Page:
How do you differentiate #f(x)=(x-1)(x-2)(x-3)#?

1 Answer
Sep 7, 2015

Answer:

#d/dx (x-1)(x-2)(x-3)= 3x^2 - 12x + 11 #

Explanation:

One method is to expand the entire expression, and then differentiate using the power rule .

#d/dx (x-1)(x-2)(x-3)#
#= d/dx[(x^2 - 3x + 2) (x-3) ]#
#= d/dx(x^3 - 3x^2 + 2x - 3x^2 +9x-6 )#
#= d/dx(x^3 - 6x^2 + 11x - 6 )#
#= d/dx(x^3) - d/dx(6x^2) + d/dx(11x) - d/dx(6)#
#= 3x^2 - 12x + 11 - 0#
#= 3x^2 - 12x + 11 #

Another method is to use the product rule, which I'll show here:
#d/dx f(x)g(x) = f(x) d/dx g(x) + g(x) d/dx f(x)#

We want to find #d/dx (x-1)(x-2)(x-3)#
We can apply the product rule in stages:

First, let's let our #f(x) = x-1# and #g(x) = (x-2)(x-3)#.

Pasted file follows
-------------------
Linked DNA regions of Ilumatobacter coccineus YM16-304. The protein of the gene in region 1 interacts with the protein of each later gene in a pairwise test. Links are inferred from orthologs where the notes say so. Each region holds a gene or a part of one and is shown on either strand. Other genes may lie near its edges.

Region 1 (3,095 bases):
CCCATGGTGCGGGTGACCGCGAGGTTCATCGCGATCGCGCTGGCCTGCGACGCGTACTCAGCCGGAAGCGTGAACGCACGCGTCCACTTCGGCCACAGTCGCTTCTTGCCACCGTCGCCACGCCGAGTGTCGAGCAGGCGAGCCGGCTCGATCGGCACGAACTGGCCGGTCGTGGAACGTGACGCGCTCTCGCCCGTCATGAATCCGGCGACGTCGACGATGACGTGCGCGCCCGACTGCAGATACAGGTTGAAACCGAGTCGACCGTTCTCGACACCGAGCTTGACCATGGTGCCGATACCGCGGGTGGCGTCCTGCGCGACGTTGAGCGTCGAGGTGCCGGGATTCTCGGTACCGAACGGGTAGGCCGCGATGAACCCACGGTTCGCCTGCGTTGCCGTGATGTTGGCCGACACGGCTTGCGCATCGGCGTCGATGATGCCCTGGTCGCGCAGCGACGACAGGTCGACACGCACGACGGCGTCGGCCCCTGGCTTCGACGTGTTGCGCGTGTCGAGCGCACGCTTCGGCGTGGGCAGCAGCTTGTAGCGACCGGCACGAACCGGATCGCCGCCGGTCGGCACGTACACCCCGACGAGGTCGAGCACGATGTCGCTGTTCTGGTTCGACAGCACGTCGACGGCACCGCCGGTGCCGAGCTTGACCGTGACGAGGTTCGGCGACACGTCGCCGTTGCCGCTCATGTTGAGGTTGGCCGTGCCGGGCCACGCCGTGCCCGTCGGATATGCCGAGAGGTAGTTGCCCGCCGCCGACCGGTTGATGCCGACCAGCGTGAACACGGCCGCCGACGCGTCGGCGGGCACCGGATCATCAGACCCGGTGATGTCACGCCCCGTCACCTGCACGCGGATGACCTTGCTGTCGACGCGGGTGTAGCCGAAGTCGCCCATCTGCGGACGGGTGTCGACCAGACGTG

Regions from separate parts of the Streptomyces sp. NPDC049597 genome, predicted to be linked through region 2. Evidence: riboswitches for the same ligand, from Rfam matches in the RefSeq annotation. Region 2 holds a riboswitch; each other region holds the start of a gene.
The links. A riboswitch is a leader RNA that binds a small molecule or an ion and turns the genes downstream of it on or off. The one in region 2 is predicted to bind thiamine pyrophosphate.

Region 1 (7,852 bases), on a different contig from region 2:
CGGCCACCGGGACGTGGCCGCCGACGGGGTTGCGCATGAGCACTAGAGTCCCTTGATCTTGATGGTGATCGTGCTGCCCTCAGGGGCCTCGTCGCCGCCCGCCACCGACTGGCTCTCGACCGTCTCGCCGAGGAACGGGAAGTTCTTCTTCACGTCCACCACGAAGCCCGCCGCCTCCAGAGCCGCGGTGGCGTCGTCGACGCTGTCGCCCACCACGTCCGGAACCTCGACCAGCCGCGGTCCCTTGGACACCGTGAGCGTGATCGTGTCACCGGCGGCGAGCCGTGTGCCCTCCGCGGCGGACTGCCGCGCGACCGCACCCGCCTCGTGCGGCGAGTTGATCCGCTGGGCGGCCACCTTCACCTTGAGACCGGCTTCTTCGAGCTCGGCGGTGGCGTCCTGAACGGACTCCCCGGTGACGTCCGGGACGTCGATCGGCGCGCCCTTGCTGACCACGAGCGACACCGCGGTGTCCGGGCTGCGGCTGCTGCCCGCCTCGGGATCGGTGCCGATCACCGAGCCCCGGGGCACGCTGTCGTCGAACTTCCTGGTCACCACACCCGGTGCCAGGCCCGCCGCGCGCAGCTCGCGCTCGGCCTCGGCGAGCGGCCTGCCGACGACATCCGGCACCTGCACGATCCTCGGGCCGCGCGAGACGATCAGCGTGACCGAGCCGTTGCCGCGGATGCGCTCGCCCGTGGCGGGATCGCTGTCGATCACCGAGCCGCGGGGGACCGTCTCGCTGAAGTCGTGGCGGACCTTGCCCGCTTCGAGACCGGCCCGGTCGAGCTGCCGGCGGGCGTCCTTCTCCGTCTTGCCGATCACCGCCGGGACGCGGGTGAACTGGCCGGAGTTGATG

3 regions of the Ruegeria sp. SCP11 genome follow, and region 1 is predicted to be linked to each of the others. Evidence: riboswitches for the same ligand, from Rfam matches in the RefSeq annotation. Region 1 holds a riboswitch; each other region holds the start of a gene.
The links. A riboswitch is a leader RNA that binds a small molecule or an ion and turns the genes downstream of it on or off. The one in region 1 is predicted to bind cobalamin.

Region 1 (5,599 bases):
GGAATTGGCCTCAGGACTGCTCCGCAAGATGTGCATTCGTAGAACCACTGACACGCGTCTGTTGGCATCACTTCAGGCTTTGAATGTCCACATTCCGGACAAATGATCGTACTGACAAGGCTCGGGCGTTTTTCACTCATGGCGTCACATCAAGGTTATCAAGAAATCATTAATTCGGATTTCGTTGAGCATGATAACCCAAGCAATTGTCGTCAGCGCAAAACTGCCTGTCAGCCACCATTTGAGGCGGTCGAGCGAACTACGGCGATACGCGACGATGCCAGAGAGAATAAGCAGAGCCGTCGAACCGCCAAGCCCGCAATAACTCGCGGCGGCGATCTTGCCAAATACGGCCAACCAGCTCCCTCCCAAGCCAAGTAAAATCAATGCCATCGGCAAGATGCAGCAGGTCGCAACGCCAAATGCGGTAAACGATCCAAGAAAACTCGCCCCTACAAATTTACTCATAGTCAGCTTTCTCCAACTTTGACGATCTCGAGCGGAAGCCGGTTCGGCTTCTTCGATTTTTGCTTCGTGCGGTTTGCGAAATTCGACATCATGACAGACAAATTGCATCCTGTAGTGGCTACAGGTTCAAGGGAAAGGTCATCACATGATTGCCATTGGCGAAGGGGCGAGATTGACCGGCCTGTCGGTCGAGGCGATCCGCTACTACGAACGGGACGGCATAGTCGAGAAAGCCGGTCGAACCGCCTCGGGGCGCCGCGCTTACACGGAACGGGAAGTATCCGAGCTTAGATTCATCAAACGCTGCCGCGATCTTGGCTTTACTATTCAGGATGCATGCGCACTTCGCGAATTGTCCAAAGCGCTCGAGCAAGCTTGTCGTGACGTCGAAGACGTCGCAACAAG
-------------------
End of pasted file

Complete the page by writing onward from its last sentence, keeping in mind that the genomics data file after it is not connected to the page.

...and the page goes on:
#d/dx (x-1)(x-2)(x-3)#
#= (x-1)d/dx[(x-2)(x-3)] + (x-2)(x-3)d/dx[x-1]#

The right side is easy enough: #d/dx[x-1] = (1-0) = 1#

So now we have:
#(x-1)d/dx[(x-2)(x-3)] + (x-2)(x-3)#

Now we apply the product rule again, this time with #f(x) = x-2# and #g(x) = x-3#.

#(x-1)d/dx[(x-2)(x-3)] + (x-2)(x-3)#

# = (x-1)[(x-2)d/dx(x-3) + (x-3)d/dx(x-2)] + (x-2)(x-3)#

# = (x-1)[(x-2) + (x-3)] + (x-2)(x-3) #

# = (x-1)(2x-5) + (x-2)(x-3)#

# = (2x^2 - 7x +5) + (x^2 - 5x + 6)#

# = 3x^2 - 12x + 11#

which is the same as our previous answer.